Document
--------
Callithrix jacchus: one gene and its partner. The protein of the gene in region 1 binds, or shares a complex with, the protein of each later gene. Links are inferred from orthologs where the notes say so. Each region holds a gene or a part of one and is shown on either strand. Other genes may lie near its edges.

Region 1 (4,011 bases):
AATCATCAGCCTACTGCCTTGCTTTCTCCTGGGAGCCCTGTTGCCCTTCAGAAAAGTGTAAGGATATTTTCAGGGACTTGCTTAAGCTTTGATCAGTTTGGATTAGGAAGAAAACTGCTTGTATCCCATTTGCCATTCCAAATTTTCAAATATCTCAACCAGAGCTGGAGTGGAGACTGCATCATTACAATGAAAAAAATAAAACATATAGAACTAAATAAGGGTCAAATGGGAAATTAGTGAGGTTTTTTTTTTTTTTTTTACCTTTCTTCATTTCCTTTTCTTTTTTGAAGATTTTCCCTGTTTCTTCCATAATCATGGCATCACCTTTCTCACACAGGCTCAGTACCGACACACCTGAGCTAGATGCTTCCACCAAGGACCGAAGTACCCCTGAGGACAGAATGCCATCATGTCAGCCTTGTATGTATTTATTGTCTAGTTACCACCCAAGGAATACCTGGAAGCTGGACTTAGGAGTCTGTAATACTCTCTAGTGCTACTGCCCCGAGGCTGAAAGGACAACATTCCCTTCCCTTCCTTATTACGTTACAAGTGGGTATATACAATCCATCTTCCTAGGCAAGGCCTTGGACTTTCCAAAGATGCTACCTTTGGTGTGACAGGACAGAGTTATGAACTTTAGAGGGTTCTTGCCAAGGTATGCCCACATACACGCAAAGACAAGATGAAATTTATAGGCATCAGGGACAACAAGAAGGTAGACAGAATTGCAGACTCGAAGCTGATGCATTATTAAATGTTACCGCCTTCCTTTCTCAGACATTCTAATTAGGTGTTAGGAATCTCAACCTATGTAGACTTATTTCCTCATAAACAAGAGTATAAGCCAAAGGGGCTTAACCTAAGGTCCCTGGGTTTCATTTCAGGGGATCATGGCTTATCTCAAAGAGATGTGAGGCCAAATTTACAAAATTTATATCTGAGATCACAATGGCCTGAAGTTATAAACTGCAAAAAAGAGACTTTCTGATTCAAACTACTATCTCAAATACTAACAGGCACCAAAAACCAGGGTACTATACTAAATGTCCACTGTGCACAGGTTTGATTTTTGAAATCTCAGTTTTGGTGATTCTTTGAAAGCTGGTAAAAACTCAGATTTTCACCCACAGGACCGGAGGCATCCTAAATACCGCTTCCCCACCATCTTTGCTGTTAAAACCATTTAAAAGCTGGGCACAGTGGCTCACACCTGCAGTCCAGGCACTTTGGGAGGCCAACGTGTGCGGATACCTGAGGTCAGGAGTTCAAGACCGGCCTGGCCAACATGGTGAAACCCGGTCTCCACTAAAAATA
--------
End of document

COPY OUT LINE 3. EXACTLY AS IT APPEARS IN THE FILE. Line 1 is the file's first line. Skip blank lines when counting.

AATCATCAGCCTACTGCCTTGCTTTCTCCTGGGAGCCCTGTTGCCCTTCAGAAAAGTGTAAGGATATTTTCAGGGACTTGCTTAAGCTTTGATCAGTTTGGATTAGGAAGAAAACTGCTTGTATCCCATTTGCCATTCCAAATTTTCAAATATCTCAACCAGAGCTGGAGTGGAGACTGCATCATTACAATGAAAAAAATAAAACATATAGAACTAAATAAGGGTCAAATGGGAAATTAGTGAGGTTTTTTTTTTTTTTTTTACCTTTCTTCATTTCCTTTTCTTTTTTGAAGATTTTCCCTGTTTCTTCCATAATCATGGCATCACCTTTCTCACACAGGCTCAGTACCGACACACCTGAGCTAGATGCTTCCACCAAGGACCGAAGTACCCCTGAGGACAGAATGCCATCATGTCAGCCTTGTATGTATTTATTGTCTAGTTACCACCCAAGGAATACCTGGAAGCTGGACTTAGGAGTCTGTAATACTCTCTAGTGCTACTGCCCCGAGGCTGAAAGGACAACATTCCCTTCCCTTCCTTATTACGTTACAAGTGGGTATATACAATCCATCTTCCTAGGCAAGGCCTTGGACTTTCCAAAGATGCTACCTTTGGTGTGACAGGACAGAGTTATGAACTTTAGAGGGTTCTTGCCAAGGTATGCCCACATACACGCAAAGACAAGATGAAATTTATAGGCATCAGGGACAACAAGAAGGTAGACAGAATTGCAGACTCGAAGCTGATGCATTATTAAATGTTACCGCCTTCCTTTCTCAGACATTCTAATTAGGTGTTAGGAATCTCAACCTATGTAGACTTATTTCCTCATAAACAAGAGTATAAGCCAAAGGGGCTTAACCTAAGGTCCCTGGGTTTCATTTCAGGGGATCATGGCTTATCTCAAAGAGATGTGAGGCCAAATTTACAAAATTTATATCTGAGATCACAATGGCCTGAAGTTATAAACTGCAAAAAAGAGACTTTCTGATTCAAACTACTATCTCAAATACTAACAGGCACCAAAAACCAGGGTACTATACTAAATGTCCACTGTGCACAGGTTTGATTTTTGAAATCTCAGTTTTGGTGATTCTTTGAAAGCTGGTAAAAACTCAGATTTTCACCCACAGGACCGGAGGCATCCTAAATACCGCTTCCCCACCATCTTTGCTGTTAAAACCATTTAAAAGCTGGGCACAGTGGCTCACACCTGCAGTCCAGGCACTTTGGGAGGCCAACGTGTGCGGATACCTGAGGTCAGGAGTTCAAGACCGGCCTGGCCAACATGGTGAAACCCGGTCTCCACTAAAAATA